Credit scores at risk in the aftermath of the coronavirus
Credit score provider VantageScore recommends several simple steps to help safeguard your credit score during the pandemic.
With the White House recently announcing that it expects the coronavirus outbreak to last to August or even later, unexpected health costs, long periods of unemployment due to mandated social distancing and other financial circumstances may create challenges that make it hard for Americans to draw excessively on available credit and to promptly repay bills. It’s a combination that could have negative consequences to your credit score.
To preserve your credit standing, alternative credit score provider VantageScore suggests there are two mechanisms in place to help consumers and lenders. First, a customer can request a forbearance or deferral payment plan on loans and mortgages. Many lenders offer special accommodations to deal with temporary financial hardships. A loan placed on forbearance would not be reported as being unpaid and typically would not incur additional interest.
“A loan placed in a deferred payment or forbearance plan will not result in a negative impact. Rather, the loan will continue to positively impact one’s credit history and credit score, while the related balance and payment obligations under the plan will not be considered for purposes of a credit score calculation during the forbearance period,” VantageScore said about the effects of forbearance on a VantageScore credit score.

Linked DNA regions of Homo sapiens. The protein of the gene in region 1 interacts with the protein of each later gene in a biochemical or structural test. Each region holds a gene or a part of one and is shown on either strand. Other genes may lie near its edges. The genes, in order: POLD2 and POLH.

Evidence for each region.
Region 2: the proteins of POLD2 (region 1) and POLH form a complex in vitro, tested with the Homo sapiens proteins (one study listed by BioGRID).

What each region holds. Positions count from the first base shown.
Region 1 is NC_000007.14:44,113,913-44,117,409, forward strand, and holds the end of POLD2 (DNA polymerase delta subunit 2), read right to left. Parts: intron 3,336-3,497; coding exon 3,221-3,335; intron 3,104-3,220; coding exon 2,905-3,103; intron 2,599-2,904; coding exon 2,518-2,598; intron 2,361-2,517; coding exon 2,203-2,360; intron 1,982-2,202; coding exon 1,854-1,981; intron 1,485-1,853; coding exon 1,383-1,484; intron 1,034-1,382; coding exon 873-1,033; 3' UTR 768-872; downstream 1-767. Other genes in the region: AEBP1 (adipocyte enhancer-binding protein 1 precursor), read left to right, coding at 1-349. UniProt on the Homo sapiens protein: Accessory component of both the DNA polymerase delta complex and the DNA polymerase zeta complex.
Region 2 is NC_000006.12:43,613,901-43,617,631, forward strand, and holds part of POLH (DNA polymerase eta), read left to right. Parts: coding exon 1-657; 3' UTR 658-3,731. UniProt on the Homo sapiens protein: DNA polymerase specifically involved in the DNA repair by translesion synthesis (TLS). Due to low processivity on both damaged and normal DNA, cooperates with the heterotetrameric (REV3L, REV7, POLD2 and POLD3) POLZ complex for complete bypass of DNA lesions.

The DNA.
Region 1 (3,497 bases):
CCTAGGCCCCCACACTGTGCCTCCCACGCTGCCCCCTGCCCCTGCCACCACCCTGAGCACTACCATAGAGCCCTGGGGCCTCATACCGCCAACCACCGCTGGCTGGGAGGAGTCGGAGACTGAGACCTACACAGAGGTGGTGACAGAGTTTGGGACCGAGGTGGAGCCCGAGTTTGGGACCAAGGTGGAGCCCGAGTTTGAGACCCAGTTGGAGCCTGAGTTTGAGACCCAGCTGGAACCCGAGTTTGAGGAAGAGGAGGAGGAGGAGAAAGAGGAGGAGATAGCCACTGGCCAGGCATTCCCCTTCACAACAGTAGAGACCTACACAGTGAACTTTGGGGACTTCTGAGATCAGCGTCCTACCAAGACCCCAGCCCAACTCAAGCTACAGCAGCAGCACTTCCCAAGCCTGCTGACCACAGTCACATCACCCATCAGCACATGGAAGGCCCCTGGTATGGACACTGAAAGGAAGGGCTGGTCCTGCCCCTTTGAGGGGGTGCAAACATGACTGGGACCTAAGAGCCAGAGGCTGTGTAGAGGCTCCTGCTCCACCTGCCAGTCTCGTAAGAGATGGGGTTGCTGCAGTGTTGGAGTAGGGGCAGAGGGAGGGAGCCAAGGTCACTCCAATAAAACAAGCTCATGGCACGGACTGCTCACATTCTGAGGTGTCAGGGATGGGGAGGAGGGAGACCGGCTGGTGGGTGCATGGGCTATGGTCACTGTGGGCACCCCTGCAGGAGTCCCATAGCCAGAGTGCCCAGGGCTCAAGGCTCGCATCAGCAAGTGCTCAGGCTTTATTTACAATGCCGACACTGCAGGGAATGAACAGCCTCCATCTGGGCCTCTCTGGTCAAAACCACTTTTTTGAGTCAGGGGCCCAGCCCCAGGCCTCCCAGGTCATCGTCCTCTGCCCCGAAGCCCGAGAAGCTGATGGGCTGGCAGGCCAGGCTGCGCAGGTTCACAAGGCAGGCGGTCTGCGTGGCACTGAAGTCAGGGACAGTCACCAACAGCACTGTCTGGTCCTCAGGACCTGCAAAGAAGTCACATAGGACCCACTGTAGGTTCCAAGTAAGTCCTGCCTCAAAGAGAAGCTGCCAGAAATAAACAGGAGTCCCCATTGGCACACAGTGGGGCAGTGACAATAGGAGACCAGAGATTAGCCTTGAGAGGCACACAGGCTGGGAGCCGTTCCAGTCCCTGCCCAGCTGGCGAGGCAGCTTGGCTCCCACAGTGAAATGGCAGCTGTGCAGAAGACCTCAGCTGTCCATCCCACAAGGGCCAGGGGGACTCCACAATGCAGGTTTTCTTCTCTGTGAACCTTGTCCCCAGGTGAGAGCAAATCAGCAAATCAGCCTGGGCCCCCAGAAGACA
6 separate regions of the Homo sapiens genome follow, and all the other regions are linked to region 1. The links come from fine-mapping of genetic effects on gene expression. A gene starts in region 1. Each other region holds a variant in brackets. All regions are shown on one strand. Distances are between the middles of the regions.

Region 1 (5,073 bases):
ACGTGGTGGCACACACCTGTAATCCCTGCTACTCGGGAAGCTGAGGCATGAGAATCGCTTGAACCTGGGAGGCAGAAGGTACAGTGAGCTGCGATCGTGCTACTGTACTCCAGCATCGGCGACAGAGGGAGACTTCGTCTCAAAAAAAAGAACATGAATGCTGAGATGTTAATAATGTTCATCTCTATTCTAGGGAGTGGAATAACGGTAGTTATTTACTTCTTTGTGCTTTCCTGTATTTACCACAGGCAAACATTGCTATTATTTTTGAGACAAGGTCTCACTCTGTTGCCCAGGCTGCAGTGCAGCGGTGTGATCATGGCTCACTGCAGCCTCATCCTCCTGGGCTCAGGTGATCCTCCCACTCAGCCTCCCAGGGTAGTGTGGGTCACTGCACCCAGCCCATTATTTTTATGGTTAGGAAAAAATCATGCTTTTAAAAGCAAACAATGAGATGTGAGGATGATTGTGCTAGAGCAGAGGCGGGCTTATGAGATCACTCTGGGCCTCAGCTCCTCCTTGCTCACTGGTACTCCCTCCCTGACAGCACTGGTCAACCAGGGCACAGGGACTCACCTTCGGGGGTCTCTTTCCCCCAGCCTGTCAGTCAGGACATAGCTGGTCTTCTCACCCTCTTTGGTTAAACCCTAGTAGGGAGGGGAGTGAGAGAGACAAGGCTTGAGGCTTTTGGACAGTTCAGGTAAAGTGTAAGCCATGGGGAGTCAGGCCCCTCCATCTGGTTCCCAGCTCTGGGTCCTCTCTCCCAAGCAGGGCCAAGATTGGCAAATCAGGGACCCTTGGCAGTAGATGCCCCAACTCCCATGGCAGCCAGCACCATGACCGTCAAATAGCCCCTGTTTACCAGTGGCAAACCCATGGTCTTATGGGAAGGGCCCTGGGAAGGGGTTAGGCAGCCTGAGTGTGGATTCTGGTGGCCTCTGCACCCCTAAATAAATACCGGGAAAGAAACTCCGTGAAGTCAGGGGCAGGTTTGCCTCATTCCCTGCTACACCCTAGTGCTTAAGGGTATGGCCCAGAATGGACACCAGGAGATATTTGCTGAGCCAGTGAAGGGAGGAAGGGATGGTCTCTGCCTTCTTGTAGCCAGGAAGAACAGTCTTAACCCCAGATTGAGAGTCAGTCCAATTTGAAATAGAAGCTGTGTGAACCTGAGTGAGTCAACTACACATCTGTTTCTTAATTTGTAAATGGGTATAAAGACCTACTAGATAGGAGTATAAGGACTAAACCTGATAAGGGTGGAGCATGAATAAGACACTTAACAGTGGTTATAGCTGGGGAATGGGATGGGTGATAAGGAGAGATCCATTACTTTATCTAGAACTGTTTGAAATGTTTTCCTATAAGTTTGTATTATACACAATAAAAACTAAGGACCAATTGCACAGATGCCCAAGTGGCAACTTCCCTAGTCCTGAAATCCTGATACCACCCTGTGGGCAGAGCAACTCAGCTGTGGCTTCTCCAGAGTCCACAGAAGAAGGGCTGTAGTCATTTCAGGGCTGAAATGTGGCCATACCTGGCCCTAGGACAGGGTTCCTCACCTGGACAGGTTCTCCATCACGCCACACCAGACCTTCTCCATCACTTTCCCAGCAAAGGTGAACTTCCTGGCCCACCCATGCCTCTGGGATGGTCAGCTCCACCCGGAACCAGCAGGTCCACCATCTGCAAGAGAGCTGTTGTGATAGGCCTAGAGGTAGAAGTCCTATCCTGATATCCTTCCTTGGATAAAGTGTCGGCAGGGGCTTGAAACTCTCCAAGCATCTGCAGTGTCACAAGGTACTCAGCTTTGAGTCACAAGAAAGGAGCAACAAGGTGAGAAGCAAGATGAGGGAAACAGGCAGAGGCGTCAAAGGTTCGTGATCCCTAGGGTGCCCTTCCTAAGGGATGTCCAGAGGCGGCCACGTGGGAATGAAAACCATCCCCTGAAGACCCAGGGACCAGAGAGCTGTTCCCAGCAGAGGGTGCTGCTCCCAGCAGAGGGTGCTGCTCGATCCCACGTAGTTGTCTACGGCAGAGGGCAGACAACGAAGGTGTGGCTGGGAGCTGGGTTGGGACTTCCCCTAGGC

“The net impact to a consumer’s VantageScore credit score is “set to neutral,” so the consumer’s credit score is not harmed. However, any payment and delinquency history related to that loan prior to the forbearance plan would remain unchanged and therefore continue to be included in the consumer’s credit score calculation.”
The other tool that is available is natural disaster coding. A customer can request that a lender use a natural disaster code to reflect that extraordinary situations prevented repayment of the loan. While the nonpayment would still be reported, the trade line would be set to “neutral,” having no effect on the customer’s VantageScore credit score. This, of course, places faith in the lender to accurately report the disaster coding.
It’s important to note that not all credit bureaus treat these codes equally. FICO, for example, ignores disaster codes from lenders or the credit bureaus when scoring credit. However, the notation that payment was delayed due to a disaster would remain on the credit file.
Credit scores are measures of how efficiently one uses credit. This includes how much credit a person has, how much of this credit is utilized, if a person is prompt about bill payment and how many credit products a person chooses to use.
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